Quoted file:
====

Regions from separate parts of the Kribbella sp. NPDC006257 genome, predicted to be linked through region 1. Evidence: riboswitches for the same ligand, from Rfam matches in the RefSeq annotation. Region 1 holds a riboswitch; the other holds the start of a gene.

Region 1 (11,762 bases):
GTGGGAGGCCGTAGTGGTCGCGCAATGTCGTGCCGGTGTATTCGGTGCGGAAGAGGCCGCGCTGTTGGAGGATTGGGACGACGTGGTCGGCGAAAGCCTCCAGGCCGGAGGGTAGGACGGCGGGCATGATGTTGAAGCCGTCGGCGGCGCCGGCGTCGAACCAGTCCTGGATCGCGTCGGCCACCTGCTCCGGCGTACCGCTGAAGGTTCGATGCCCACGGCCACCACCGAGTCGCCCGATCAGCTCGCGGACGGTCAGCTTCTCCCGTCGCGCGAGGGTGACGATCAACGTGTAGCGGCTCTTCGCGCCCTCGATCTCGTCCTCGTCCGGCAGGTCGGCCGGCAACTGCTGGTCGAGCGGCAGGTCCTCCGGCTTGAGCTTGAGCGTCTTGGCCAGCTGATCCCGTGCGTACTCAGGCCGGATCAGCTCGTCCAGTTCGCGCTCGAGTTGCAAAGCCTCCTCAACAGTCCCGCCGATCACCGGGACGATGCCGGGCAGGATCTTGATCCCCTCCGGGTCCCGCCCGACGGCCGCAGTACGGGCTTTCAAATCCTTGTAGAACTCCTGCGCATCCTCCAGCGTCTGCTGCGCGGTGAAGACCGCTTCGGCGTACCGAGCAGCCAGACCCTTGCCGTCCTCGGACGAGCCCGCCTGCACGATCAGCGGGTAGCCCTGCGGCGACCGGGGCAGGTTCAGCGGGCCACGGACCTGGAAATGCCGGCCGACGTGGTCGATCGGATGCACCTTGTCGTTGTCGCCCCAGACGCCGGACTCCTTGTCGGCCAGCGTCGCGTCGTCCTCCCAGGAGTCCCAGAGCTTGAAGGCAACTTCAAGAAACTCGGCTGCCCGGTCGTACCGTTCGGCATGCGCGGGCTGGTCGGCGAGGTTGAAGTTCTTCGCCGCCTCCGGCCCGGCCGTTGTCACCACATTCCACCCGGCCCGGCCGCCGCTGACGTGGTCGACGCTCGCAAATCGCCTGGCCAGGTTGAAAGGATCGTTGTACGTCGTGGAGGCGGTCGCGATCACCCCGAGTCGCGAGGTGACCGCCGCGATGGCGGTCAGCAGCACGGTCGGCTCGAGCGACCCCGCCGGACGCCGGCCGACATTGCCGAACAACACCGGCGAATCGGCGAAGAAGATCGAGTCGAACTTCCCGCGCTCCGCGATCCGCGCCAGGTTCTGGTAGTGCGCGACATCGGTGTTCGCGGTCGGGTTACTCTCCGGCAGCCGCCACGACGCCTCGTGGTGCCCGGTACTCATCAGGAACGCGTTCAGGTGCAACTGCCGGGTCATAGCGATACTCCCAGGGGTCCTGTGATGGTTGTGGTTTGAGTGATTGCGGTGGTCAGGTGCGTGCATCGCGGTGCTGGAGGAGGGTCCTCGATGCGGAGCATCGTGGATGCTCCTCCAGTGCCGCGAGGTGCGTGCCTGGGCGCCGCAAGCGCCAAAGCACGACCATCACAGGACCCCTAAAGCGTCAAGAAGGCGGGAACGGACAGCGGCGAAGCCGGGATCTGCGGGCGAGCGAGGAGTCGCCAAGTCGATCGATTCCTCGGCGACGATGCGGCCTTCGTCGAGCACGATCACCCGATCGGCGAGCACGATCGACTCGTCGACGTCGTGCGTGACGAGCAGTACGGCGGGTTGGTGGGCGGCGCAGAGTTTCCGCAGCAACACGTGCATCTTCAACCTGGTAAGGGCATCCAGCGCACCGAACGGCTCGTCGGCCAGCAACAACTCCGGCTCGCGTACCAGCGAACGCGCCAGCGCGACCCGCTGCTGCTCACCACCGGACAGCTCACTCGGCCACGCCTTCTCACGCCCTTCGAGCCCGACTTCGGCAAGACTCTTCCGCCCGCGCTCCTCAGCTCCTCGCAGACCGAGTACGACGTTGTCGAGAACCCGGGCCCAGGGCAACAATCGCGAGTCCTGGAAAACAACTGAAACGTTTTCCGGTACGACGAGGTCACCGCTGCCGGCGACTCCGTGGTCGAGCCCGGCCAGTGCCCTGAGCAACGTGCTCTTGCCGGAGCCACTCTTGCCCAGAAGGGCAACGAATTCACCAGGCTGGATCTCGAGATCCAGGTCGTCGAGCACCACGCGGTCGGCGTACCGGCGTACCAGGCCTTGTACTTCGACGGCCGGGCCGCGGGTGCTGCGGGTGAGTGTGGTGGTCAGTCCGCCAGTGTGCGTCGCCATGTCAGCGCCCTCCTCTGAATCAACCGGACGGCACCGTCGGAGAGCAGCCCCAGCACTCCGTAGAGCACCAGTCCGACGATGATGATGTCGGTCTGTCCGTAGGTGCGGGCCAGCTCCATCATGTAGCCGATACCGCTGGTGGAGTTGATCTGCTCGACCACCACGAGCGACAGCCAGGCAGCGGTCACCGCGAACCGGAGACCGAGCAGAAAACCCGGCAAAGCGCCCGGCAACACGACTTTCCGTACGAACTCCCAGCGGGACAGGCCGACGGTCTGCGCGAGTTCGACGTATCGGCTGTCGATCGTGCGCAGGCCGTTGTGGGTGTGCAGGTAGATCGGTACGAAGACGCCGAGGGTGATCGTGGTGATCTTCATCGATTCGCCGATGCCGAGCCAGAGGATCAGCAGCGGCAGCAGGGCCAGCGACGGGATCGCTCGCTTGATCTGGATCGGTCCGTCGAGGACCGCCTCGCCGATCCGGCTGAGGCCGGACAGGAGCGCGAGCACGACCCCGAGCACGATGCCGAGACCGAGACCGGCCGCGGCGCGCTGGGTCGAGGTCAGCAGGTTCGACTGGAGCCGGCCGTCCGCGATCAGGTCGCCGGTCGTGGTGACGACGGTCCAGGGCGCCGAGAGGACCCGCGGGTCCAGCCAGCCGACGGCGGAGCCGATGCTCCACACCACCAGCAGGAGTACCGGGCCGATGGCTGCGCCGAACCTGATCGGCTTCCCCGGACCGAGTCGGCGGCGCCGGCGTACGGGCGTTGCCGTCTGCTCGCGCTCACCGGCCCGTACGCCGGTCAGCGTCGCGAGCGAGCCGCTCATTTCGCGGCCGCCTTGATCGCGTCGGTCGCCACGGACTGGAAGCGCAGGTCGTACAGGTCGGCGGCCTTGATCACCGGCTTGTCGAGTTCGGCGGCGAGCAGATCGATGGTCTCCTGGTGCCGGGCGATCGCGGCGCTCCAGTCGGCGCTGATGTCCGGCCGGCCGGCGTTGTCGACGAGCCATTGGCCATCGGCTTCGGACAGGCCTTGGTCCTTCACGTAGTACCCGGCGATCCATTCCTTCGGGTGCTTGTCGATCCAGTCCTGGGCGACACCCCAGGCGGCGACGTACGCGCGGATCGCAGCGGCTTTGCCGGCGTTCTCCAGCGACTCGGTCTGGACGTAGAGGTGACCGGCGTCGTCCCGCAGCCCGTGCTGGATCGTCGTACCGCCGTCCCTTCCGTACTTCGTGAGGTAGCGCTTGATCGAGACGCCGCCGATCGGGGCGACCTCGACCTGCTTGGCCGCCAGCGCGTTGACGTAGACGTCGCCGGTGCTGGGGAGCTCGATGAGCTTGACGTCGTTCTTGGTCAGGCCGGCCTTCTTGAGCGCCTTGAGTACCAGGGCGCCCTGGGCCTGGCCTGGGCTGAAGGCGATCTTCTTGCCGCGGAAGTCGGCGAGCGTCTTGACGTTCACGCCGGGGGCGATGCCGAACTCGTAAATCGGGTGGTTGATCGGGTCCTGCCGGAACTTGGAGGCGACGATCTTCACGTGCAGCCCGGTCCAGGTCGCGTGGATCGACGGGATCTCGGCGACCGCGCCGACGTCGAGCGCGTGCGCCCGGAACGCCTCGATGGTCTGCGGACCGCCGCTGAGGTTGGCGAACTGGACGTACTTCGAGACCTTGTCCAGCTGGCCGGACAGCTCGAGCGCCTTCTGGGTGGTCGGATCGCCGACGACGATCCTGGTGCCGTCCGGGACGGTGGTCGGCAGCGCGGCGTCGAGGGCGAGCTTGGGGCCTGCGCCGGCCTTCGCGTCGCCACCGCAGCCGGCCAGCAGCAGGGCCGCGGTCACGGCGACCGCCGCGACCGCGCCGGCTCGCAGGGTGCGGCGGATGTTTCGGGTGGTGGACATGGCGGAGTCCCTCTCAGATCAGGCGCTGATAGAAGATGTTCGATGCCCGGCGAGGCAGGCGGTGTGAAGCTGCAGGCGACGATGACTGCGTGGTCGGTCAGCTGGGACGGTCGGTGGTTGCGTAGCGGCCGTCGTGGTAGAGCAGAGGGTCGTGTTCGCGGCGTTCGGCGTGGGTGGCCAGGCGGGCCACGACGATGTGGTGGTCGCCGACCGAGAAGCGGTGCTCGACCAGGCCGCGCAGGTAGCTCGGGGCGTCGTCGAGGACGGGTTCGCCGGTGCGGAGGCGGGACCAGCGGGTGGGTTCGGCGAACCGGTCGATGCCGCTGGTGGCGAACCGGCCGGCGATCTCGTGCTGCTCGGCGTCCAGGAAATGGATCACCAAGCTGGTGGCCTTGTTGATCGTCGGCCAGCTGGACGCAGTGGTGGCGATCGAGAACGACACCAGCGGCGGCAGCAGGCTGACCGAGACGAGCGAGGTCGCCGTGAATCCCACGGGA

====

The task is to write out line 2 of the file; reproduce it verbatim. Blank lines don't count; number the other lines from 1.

Region 1 (11,762 bases):